Another method of dealing with deadly sensor guided munitions is with decoys. These were used extensively during World War II and their value noted after the 1999 air war against Yugoslavia when the US Air Force discovered that most of its "successful" missions had only destroyed crude decoys. A Chinese company made a serious effort to develop realistic inflatable decoys. (left) A five-ton truck can carry a dozen of these decoy tanks that can be inflated in an hour.

     Decoys are more effective now that modern militaries use long-range high-tech sensors, especially at night. A group of inflatable decoy tanks can be hooked up to a small generator that provides electricity to heat up key areas of the decoy with wiring like that used in electric blankets. This will guarantee that it looks like a tank to anyone with an infrared viewer, like EFOGM gunners. If precision-guided munitions prove too deadly for an armored force, it may pause and deploy decoys to encourage an enemy to use up expensive munitions destroying air bags. An army may build fake tanks atop cheap Toyota trucks and send dozens charging around to bewilder an enemy who expends expensive munitions at them.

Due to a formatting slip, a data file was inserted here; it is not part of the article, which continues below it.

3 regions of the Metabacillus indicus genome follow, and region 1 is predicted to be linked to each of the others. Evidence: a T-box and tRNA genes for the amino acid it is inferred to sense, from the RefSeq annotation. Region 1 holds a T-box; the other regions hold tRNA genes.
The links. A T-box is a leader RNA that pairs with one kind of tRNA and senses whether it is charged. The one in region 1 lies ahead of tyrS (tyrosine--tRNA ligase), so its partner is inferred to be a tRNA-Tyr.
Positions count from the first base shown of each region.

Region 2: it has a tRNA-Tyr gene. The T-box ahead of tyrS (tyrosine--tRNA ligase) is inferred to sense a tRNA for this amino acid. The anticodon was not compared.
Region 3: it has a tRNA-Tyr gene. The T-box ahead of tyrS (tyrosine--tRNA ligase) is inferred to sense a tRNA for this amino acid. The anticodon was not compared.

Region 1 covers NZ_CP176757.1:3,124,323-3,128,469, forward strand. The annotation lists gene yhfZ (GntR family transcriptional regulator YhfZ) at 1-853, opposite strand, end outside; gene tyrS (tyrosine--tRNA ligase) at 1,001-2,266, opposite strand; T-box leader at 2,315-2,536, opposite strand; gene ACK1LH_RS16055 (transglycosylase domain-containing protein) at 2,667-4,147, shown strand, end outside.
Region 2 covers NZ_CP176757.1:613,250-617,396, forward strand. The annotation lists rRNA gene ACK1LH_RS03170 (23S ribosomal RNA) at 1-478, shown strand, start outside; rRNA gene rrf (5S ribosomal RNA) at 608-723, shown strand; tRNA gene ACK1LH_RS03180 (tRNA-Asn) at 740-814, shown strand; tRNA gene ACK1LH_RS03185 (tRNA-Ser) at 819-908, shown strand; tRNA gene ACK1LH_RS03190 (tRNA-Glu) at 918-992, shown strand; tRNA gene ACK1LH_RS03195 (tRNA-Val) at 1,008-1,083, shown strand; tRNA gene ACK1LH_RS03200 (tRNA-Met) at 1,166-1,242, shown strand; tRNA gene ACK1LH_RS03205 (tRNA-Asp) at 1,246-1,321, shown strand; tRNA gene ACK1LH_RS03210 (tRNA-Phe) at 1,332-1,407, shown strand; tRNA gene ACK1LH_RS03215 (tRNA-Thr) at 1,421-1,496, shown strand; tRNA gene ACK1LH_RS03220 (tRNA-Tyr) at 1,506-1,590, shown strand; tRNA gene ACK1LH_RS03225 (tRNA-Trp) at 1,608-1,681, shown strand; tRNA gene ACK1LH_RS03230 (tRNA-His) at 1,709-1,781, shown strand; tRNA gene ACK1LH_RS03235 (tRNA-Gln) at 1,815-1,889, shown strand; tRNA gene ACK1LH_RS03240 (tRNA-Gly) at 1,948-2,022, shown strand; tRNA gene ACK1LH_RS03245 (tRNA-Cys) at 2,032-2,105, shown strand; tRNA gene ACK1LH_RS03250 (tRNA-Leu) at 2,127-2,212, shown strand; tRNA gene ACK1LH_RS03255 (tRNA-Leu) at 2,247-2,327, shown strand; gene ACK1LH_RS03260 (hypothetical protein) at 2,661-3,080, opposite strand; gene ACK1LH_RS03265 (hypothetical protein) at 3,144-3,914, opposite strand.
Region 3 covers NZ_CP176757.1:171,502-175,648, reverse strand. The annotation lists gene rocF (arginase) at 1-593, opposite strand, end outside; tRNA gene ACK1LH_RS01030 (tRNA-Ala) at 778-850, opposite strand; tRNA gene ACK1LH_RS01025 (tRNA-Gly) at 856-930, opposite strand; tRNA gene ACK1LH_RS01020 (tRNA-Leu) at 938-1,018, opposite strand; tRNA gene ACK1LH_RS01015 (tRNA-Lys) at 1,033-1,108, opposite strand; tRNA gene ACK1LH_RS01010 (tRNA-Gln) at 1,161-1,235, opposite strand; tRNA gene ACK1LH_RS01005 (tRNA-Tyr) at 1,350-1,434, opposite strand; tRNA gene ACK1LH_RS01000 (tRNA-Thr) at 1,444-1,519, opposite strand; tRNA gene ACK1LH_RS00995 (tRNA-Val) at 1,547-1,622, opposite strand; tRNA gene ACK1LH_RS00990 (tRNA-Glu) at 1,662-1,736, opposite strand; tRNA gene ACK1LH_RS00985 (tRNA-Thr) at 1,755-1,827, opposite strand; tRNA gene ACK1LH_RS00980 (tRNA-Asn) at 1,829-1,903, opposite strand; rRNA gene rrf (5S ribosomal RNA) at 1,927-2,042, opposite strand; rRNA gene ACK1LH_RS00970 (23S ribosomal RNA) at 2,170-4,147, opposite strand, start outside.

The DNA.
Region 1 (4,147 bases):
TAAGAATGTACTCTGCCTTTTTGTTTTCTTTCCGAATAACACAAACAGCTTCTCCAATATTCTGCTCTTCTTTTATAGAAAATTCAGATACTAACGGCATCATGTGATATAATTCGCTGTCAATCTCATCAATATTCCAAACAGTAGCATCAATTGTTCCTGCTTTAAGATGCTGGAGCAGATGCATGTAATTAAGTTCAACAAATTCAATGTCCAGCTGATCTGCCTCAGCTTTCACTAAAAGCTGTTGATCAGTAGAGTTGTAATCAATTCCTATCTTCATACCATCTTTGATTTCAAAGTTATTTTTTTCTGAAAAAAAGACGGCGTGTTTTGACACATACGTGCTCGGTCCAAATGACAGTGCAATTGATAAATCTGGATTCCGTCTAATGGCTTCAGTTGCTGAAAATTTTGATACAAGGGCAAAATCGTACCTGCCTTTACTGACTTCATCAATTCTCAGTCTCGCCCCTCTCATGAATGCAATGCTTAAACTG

Decoys can be placed forward of real tanks in defensive positions so an attacking enemy wastes rounds engaging them. Imagine the panic among attacking enemy tankers as they shoot several rounds at a dummy tank and "miss" each time as the projectile passes through. Airmobile units may bring decoys to set up along roads to deter attacks. If enemy aircraft or helicopters are a threat, decoy tanks can be placed in open areas away from regular tanks so the enemy attacks them, rather than searching for and destroying real tanks. Decoys may also be placed as bait by anti-aircraft crews setting a trap. Even when "destroyed" many decoy tanks can be patched and put back into action. Army officers must understand the lethality and range of today's weapons make it essential to include deception in every battle plan. Armies have a limited number of expensive precision-guided munitions so it is best to encourage an enemy to waste them on decoys.

Fuel Sustainment